The annual return associated with the optimal portfolio

is 5.4%.

Total risk 0.409(0.8) 0.145(0.2) 0.145(0.3)

0.300(0.0) 0.4

b. Changing the right-hand-side value for constraint 2 to

0.18 and re-solving, we obtain the following optimal

solution:

Stocks

Bonds

Mutual Funds

Cash

0.0%

36.0%

36.0%

28.0%

The annual return associated with the optimal portfolio

is 2.52%.

Total risk 0.0(0.8) 0.36(0.2) 0.36(0.3)

0.28(0.0) 0.18

c. Changing the right-hand-side value for constraint 2

to 0.7 and re-solving, we obtain the following optimal

allocation among the four investment alternatives:

Stocks

Bonds

Mutual Funds

Cash

75.0%

0.0%

15.0%

10.0%

The annual return associated with the optimal

portfolio is 8.2%.

Total risk 0.75(0.8) 0.0(0.2) 0.15(0.3)

0.10(0.0) 0.65

d. Note that a maximum risk of 0.7 was specified for

this aggressive investor, but that the risk index for the

portfolio is only 0.65. Thus, this investor is willing to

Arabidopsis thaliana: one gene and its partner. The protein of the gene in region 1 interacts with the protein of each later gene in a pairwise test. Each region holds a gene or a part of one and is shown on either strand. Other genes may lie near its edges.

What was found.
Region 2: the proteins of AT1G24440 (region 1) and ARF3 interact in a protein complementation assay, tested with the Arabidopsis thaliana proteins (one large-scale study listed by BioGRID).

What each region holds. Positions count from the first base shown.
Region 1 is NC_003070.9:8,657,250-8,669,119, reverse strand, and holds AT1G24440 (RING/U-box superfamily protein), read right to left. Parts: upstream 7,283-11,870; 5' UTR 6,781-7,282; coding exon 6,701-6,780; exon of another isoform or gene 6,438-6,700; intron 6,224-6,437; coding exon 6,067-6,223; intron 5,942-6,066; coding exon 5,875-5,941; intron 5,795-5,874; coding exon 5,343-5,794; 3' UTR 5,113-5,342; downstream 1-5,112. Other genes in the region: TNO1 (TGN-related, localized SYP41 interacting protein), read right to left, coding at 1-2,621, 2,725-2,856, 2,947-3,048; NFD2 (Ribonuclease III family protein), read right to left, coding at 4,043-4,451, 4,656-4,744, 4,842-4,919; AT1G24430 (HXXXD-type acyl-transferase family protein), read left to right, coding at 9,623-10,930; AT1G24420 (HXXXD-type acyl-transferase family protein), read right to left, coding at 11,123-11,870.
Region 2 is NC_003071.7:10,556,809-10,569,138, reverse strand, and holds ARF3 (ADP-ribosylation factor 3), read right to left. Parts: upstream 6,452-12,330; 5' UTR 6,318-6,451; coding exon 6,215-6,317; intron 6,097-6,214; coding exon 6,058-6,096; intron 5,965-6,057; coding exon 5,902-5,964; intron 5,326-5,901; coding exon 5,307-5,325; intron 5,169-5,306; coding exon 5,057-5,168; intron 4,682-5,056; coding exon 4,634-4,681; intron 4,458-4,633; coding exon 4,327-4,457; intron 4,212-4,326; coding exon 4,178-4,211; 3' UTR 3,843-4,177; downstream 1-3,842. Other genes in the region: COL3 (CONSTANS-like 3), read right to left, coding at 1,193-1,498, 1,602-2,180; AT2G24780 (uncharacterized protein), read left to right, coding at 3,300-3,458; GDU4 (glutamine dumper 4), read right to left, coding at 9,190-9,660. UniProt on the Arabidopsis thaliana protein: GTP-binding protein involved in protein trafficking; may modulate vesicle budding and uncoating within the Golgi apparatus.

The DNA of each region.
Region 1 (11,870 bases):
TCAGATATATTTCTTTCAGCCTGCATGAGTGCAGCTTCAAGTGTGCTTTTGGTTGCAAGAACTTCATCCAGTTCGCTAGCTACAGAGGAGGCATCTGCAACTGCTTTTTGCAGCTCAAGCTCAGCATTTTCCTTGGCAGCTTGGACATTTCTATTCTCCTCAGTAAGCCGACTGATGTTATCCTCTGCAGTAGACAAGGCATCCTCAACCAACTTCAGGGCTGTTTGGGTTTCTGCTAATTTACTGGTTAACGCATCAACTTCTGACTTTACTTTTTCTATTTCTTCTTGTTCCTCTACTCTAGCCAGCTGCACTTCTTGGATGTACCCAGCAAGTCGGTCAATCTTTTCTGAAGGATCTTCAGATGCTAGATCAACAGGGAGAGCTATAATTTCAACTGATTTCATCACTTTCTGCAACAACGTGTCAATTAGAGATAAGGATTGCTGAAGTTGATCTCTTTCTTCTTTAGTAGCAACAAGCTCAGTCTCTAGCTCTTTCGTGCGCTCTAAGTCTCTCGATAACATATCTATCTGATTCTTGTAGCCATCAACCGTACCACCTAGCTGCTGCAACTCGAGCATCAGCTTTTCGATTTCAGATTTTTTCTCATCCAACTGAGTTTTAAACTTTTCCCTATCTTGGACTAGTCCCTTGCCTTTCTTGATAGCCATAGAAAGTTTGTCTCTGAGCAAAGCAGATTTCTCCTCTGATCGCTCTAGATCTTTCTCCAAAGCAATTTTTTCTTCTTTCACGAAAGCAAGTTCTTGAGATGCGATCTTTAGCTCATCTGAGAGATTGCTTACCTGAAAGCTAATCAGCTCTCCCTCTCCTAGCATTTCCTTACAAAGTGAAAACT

take more risk than the solution shown above provides.

There are only two ways the investor can become even

more aggressive: by increasing the proportion invested

in stocks to more than 75% or reducing the cash

requirement of at least 10% so that additional cash

could be put into stocks. For the data given here, the

investor should ask the investment advisor to relax

either or both of these constraints.

e. Defining the decision variables as proportions means

the investment advisor can use the linear programming

model for any investor, regardless of the amount of the

investment. All the investor advisor must do is to

establish the maximum total risk for the investor and

resolve the problem using the new value for maximum

total risk.

12. Let Bi pounds of shrimp bought in week i, i 1, 2, 3, 4

Si pounds of shrimp sold in week i, i 1, 2, 3, 4

Ii pounds of shrimp held in storage (inventory) in

week i

Total purchase cost 6.00B1 6.20B2 6.65B3 5.55B4

Total sales revenue 6.00S1 6.20S2 6.65S3 5.55S4

Total storage cost 0.15I1 0.15I2 0.15I3 0.15I4

Total profit contribution (total sales revenue) (total

purchase cost) (total storage cost)

Objective: Maximize total profit contribution subject to

balance equations for each week, storage capacity for

each week, and ending inventory requirement for week 4.

Max 6.00S1 6.20S2 6.65S3 5.55S4 6.00B1

6.20B2 6.65B3 5.55B4 0.15I1 0.15I2

0.15I3 0.15I4

s.t.

20,000 B1 S1 I1 Balance equation—week 1

I1

B2 S2 I2 Balance equation—week 2

I2

B3 S3 I3 Balance equation—week 3

I3

B4 S4 I4 Balance equation—week 4

I1 100,000 Storage capacity—week 1

I2 100,000 Storage capacity—week 2